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Thread: Trolling for halibut?

  1. #1
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    Default Trolling for halibut?

    A friend of mine has been going to Sitka every August (1st week) for the past 10 years. The target species include Chinook (the last few of the season), coho (six per day), and halibut.

    However, each year they manage to land at least one decent halibut while trolling for salmon. That is, they're in 300+ feet of water, trolling 30 to 50 feet down with normal salmon gear (cut herring, spoons, etc). And every year someone in their party lands nice halibut while doing so. Last year, they landed one that went 100lbs! Maybe I'm just inexperienced, but I've never heard of anyone else hooking a halibut 30 feet below the surface while in 300+ feet of water. But it seems to happen somewhat regularly in some areas. Has anyone else experienced this?

    I've always thought halibut were bottom dwelling fish, but maybe not.....

  2. #2

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    Quote Originally Posted by Cohoangler View Post
    A friend of mine has been going to Sitka every August (1st week) for the past 10 years. The target species include Chinook (the last few of the season), coho (six per day), and halibut.

    However, each year they manage to land at least one decent halibut while trolling for salmon. That is, they're in 300+ feet of water, trolling 30 to 50 feet down with normal salmon gear (cut herring, spoons, etc). And every year someone in their party lands nice halibut while doing so. Last year, they landed one that went 100lbs! Maybe I'm just inexperienced, but I've never heard of anyone else hooking a halibut 30 feet below the surface while in 300+ feet of water. But it seems to happen somewhat regularly in some areas. Has anyone else experienced this?

    I've always thought halibut were bottom dwelling fish, but maybe not.....
    It's very common around here in Homer in shallower water than that, but I never troll in 300 ft. of water so can't speak to that. I catch them all the time trolling for kings in up to 100 ft. of water with my downriggers set at 35 ft. or so. In fact just a few days ago we were trolling for kings and caught 5 halibut incidentally, but they were all in the "chicken" category and no big bruisers. The biggest one I've ever caught incidentally was about 70 lbs. and I was in about 60 ft. of water at the time. I've heard of people catching bigger ones, though.
    Year round saltwater fishing adventures in Homer, AK.
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  3. #3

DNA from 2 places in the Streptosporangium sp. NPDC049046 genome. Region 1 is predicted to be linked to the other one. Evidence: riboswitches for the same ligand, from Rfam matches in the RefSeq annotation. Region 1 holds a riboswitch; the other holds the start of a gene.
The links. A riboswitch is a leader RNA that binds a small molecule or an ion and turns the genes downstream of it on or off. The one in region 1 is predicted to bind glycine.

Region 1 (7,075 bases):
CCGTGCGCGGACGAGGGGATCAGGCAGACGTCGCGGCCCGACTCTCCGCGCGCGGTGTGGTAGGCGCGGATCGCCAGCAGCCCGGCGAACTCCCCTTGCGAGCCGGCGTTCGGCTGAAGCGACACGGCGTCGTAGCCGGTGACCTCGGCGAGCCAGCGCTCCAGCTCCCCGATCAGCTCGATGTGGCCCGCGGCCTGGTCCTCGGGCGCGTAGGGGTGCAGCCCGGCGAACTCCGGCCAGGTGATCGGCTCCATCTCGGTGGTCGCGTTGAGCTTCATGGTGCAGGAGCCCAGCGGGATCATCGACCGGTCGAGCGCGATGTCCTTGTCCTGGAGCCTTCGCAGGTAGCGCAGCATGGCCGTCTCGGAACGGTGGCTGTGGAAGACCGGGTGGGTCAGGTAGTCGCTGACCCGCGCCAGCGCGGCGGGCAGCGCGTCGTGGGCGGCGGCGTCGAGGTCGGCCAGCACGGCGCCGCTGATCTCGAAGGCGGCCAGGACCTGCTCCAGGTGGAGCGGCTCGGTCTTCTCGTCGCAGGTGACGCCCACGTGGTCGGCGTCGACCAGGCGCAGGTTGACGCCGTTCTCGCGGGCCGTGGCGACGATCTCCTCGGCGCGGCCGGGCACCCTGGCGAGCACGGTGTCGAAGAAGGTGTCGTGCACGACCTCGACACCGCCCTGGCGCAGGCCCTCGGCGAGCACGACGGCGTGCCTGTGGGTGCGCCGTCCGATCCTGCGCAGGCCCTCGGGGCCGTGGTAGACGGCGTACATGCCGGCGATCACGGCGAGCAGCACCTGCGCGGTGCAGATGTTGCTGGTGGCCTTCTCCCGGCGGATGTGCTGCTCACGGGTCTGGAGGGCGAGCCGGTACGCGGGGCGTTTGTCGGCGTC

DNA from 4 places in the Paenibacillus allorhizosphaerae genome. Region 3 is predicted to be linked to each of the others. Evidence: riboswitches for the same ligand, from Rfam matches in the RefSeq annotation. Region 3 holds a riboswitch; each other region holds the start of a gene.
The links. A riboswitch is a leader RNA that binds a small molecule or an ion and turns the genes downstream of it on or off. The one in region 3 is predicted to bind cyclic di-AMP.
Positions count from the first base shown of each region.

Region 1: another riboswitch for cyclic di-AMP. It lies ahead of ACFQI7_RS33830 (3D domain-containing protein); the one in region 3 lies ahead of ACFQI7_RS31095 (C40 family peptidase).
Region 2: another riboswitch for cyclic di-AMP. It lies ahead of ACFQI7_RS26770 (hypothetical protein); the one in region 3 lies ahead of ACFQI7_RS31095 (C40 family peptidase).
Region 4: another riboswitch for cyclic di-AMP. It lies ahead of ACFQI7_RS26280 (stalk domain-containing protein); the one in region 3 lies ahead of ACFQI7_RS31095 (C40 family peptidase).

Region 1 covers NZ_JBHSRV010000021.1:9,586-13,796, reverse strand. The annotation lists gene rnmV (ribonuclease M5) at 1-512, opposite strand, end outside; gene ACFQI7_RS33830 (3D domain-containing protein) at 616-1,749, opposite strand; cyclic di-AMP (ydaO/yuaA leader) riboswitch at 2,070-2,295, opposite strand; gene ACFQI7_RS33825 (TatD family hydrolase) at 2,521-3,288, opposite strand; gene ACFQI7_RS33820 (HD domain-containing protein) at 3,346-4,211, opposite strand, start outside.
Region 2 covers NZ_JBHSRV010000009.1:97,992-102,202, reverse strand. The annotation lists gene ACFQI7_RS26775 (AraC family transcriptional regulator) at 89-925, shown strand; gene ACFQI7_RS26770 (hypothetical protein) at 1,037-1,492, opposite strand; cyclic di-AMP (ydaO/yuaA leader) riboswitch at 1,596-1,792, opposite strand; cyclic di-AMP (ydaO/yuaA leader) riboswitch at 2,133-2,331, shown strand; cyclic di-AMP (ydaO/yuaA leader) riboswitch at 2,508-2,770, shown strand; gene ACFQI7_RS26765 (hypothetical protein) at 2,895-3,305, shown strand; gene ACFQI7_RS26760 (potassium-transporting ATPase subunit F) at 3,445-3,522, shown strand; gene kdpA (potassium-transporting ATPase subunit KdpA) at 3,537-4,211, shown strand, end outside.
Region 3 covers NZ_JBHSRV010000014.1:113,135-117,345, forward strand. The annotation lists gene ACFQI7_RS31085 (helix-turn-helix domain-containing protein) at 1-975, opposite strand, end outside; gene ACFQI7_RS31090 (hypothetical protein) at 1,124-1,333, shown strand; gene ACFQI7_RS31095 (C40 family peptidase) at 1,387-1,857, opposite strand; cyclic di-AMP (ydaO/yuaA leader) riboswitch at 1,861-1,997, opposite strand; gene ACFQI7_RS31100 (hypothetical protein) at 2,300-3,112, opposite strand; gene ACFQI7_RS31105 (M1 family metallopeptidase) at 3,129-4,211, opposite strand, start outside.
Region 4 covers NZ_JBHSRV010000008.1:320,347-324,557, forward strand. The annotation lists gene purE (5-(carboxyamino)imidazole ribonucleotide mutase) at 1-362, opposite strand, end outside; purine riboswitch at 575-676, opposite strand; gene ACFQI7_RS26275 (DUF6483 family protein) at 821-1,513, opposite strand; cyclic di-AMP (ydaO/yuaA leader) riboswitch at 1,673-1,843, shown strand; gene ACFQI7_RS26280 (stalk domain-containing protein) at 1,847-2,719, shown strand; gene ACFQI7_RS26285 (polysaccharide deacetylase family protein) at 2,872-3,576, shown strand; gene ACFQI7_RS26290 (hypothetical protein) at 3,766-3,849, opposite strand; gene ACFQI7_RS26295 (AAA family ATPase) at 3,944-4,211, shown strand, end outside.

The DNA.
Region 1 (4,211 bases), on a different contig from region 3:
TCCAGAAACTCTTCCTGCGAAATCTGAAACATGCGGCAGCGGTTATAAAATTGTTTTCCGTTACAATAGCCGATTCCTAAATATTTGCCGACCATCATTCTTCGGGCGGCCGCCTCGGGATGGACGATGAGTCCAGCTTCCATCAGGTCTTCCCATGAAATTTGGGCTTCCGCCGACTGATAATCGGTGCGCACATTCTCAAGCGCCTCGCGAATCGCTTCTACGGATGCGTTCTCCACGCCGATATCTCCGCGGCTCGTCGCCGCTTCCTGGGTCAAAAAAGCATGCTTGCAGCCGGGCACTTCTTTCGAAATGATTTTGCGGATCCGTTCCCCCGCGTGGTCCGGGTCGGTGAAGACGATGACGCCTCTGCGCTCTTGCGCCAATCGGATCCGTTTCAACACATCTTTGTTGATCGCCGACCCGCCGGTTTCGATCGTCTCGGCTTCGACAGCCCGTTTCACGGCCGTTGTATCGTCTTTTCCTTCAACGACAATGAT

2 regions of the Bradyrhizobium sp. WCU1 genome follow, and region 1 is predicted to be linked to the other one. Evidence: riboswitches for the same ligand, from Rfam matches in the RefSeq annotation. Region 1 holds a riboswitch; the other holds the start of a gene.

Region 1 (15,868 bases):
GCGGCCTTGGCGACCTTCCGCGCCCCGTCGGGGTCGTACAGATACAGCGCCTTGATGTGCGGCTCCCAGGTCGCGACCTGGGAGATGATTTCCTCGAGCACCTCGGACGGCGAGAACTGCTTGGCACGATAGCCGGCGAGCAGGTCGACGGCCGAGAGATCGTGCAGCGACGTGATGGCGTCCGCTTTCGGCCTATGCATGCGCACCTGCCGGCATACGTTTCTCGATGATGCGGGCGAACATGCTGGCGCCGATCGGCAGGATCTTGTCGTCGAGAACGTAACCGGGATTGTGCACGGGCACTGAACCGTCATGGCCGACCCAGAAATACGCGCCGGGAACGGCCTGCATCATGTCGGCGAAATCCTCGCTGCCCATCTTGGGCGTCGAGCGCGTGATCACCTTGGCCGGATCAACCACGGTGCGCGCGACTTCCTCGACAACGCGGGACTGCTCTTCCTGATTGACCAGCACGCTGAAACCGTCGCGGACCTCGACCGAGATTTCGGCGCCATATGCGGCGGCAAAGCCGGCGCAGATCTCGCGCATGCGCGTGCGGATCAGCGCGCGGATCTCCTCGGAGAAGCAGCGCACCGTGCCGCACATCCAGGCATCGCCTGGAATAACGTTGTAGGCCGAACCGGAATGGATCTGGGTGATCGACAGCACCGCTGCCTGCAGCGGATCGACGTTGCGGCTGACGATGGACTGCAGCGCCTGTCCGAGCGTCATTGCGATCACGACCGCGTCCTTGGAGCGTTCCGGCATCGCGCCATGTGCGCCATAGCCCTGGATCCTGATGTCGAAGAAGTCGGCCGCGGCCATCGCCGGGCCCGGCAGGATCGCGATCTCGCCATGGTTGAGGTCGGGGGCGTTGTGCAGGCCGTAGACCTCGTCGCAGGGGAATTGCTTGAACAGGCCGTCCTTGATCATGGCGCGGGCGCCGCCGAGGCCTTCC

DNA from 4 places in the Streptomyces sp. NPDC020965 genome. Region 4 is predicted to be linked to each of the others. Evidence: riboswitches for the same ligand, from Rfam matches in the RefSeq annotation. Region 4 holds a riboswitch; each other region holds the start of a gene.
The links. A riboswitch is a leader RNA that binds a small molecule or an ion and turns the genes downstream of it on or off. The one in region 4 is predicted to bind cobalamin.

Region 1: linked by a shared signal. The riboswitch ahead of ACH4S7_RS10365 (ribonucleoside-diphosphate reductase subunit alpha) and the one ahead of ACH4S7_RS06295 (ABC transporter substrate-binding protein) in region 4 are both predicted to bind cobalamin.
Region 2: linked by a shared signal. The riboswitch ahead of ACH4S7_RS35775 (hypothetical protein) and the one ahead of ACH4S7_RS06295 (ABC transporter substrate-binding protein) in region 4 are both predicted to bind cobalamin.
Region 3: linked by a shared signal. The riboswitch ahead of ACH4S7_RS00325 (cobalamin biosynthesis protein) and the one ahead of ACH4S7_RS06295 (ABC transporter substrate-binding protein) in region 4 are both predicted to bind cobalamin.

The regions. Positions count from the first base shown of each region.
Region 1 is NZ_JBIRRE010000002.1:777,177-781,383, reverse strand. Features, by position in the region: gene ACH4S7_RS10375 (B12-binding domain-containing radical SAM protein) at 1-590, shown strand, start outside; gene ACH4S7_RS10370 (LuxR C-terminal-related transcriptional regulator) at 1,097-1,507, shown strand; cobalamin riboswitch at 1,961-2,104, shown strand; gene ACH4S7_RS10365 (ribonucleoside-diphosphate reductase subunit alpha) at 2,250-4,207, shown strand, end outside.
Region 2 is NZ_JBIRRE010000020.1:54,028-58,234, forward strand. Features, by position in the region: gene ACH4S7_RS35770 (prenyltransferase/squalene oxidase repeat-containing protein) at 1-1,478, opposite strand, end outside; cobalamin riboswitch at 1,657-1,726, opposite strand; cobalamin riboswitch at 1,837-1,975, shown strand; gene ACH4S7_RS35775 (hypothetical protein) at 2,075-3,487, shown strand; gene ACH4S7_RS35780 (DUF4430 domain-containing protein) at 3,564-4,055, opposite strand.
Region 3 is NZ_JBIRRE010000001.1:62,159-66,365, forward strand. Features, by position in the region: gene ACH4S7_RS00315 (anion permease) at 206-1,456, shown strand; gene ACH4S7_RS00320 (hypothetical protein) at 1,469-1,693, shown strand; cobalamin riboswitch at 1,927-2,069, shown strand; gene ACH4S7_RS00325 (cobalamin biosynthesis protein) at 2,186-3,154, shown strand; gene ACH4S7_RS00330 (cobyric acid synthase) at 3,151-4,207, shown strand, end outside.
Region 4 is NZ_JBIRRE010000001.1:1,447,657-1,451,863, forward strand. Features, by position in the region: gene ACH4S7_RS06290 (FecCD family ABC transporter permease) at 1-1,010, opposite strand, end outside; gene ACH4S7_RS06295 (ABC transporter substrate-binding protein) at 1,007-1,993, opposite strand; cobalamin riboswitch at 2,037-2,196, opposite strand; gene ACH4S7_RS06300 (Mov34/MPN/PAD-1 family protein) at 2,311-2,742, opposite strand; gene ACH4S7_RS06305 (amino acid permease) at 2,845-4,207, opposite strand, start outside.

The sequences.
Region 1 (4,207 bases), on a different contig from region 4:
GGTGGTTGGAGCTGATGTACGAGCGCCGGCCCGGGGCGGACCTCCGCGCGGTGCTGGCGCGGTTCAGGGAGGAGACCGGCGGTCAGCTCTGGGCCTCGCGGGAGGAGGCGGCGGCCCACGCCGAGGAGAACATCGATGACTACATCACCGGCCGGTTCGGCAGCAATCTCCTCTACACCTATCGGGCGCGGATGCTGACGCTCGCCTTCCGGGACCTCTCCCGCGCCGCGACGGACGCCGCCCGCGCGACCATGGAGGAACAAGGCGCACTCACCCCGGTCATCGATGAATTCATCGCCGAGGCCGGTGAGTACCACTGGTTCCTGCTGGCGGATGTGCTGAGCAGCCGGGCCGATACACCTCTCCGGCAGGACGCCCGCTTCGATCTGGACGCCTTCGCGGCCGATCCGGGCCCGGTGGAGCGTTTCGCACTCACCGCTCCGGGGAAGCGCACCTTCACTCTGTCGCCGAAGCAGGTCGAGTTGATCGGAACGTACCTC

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    It's real common, though I've never had it happen in 300 feet of water. Inside 150 feet of water though, they're likely to hit any time you've got hooks passing closer than about 30 feet off bottom. Slow trolling (2-2.5 mph) is usually better, but I've got them as fast as 3.5. And we're not talking small fish either. Most often they're in the 60-80 pound range, which seem to be the most active about chasing down bait.

    Most folks don't realize it, but halibut are very active predators off bottom. We regularly catch them in midwater in August while jigging for silvers in up to 100 feet of water or so. If there are bait schools up off bottom they'll come right up after it.

    Probably the most notable "trolling" catch for me was when I hooked a pink salmon just under the surface in about 90 feet of water off a headland. We could see the fish! There was a big boil and all heck broke loose. Twenty-five minutes later my 20# line and a lot of cussing yielded up a 135 pound halibut. Still had the pink salmon halfway down it's throat with the hook in it's mouth. The flatty got hooked on the trailing hook.

  4. #4
    Member DucksAndDogs's Avatar
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    Last weekend, we had a chicken follow the bait all the way to the surface. I let the bait coast on the topwater for a bit and he just kept swimming in the current trying to hit the bait. I'd say about a minute or two he was on the surface trying to eat my bait. Two people on here witnessed it.

  5. #5

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    That's real common in the summer, but I'm a little surprised to hear it happening already. That's a good sign for the next few months.

    I've got several friends who are serious light tackle world record chasers. They make a pilgrimage up here every summer to take on halibut and whatever else.

    The lighter the line they're using, the more likely their new record happened just as you describe. One guy has taken up fly fishing for halibut, and it's almost comical. He's the world's worst caster and doesn't even own a sinking fly line. Yet he's popped a few records or come close. Any time someone hooks a halibut he gets his rod ready with not much more than the leader past the tip. If and extra halibut comes up with the one on the hook, he just flops the fly in front of it. Zap! He's nailed a lot of ling cod and a few king salmon that way too. Just gets his fly close to the fish on the line, and the second fish takes over from there. I'm really surprised that the one you saw wasn't more cooperative!